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Design: Nearest Neighbour

“When I joined the revolution in 2011, I never imagined the situation as it is right now. I am sad. I lost everything I had in Syria. But I have to move on. I must take care of myself.”

27 November – 3 December
Your Voice was open to the public in Sweida, As-Suwayda, Syria. Aktham Abu Fakher asked Academie voor Beeldvorming to organize the open call for this exhibition with him. 20 artists from all over the world responded and thus showed a work in the south of Syria. What was the effect of this? Did it make sense? I Skype with Aktham on a Tuesday evening, February 2017.

Sweety home building

Aktham fled Syria in 2014, because of his activities in human rights. Through Brazil he came to Curacao, to ask for asylum in The Netherlands. But the island is an independent country within the Kingdom of the Netherlands,  and has no law related to refugees. Currently Aktham illegally lives in Willemstad, waiting for help from UNHCR.

Akthams wife, with their son still in Syria, runs UMA, an organization on Women Rights. The office of UMA was the location for the show. To get there, walk ‘in the “Moltaka al-mojtamaa al-madani” hall, next to the haram office, sweety home building, 4th floor’, the exhibition poster explains.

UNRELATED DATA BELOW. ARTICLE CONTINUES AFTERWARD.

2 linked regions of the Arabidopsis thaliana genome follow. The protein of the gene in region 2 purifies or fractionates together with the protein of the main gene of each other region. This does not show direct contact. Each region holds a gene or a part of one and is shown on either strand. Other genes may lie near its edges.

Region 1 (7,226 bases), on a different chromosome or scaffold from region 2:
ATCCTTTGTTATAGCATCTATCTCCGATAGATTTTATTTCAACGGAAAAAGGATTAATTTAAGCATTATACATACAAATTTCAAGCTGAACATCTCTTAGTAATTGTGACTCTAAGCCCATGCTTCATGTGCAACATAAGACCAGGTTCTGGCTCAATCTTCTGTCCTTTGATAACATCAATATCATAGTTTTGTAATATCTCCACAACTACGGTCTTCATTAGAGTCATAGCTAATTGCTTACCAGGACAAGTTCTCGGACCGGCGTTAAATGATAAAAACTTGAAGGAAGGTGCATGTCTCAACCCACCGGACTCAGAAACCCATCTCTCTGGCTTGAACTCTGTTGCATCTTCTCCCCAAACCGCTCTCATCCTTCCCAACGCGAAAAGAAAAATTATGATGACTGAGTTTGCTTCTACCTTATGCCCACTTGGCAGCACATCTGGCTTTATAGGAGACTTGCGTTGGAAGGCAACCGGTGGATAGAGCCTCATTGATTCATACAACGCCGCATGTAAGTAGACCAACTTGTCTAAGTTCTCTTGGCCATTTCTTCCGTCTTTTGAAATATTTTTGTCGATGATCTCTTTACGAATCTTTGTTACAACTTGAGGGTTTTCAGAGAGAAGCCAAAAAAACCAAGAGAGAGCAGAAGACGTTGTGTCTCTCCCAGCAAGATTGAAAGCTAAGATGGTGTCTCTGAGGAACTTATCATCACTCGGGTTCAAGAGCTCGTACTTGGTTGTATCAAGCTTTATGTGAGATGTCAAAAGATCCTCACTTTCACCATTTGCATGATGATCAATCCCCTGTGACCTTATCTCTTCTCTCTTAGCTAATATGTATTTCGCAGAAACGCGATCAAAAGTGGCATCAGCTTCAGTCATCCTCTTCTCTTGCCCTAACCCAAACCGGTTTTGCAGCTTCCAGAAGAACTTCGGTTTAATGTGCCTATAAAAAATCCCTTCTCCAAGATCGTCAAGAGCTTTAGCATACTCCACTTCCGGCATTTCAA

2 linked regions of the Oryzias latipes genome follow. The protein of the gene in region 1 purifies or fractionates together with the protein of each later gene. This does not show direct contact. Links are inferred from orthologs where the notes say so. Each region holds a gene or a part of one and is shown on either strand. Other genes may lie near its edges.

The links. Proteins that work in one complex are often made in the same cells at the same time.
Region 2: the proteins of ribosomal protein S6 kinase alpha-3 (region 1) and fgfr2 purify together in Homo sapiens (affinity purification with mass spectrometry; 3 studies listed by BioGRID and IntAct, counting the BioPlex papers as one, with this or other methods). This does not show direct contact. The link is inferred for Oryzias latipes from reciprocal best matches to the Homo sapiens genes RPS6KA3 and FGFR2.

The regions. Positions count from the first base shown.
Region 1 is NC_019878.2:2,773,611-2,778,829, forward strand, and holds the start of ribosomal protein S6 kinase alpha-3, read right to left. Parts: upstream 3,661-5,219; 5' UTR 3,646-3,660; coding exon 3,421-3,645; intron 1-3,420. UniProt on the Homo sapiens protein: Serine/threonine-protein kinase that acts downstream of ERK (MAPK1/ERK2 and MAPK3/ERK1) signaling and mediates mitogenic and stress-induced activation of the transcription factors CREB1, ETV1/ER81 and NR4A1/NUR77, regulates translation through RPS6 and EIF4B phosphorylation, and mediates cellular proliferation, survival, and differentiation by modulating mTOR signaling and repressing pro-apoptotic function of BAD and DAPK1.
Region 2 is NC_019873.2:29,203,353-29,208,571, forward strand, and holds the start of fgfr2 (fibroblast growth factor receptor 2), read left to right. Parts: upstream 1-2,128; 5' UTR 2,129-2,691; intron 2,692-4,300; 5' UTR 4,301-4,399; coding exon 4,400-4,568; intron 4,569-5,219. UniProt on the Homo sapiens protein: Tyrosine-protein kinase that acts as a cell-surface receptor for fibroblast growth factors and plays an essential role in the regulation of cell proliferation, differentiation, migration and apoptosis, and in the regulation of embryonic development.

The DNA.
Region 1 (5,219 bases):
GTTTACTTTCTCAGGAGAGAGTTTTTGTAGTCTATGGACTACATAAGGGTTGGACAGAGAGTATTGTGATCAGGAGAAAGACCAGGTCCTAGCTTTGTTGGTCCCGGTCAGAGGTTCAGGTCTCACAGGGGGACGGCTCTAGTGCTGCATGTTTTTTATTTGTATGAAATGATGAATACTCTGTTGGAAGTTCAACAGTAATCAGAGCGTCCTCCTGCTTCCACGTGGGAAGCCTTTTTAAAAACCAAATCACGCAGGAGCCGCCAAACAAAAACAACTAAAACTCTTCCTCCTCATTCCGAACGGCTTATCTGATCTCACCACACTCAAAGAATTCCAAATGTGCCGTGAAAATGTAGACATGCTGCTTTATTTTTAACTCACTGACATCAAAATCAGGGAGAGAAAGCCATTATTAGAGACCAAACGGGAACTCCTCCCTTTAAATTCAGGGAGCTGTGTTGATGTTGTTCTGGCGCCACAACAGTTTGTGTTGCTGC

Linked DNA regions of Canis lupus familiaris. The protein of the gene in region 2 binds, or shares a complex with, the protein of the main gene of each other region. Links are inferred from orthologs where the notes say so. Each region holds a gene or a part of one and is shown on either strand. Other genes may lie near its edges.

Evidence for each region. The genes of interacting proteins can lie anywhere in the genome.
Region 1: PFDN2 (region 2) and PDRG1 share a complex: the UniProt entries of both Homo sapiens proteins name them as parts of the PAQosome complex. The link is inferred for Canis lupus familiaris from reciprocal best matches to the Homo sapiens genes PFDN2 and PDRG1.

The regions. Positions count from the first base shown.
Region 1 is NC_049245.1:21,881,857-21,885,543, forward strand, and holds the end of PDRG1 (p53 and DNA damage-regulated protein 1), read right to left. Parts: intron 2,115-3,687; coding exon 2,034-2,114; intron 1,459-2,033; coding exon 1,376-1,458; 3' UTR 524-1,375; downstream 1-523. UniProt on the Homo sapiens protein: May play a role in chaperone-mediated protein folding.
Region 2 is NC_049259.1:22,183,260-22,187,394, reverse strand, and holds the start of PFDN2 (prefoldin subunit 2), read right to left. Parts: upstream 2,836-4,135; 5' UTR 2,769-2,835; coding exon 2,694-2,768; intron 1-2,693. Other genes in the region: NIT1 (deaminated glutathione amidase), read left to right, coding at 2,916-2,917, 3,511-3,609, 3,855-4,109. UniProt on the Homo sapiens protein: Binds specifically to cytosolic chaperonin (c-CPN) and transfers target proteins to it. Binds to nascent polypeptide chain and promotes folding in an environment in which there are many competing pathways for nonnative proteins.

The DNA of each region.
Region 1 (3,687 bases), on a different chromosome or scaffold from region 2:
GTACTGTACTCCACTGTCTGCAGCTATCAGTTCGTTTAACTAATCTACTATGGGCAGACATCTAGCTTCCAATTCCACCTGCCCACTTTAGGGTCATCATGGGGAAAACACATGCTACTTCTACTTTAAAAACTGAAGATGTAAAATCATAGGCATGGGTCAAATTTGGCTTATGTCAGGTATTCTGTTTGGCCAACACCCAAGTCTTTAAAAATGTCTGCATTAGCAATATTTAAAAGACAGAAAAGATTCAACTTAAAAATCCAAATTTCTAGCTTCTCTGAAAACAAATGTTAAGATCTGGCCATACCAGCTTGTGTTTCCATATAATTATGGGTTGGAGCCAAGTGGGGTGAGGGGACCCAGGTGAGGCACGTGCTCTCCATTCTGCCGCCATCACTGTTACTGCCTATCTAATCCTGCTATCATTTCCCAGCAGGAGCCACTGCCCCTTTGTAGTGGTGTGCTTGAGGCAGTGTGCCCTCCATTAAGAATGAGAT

How do you feel about the open call and the exhibition?
“It was a new idea in Sweida: an exhibition. People were thrilled, because during the war they suffered and for a long time there was nothing to do for them. So many payed attention, talked about it and came to the gallery. They shared about it on social media. Because of this UMA became known as active on the streets: UMA found some partners and got a big project. I am grateful to the artists who responded to our call.”

“UMA now is working on peace culture. You know what war does to the minds of the people? End of March, they will do this project for six months and train people in Syria: How to live with peace? How to refuse the culture of war? How to push away the things that happened? Because no one can image what happened in Syria.”

How is your situation now?
“Many people know my story. But not so many people tried to do something. Even the government of The Netherlands pushed my case away. They sent it to UNHCR. I can’t do anything. I have to be patient.”

How about UMA? They don’t need you anymore?
‘UMA is a big group now, so people will take care of the organization.’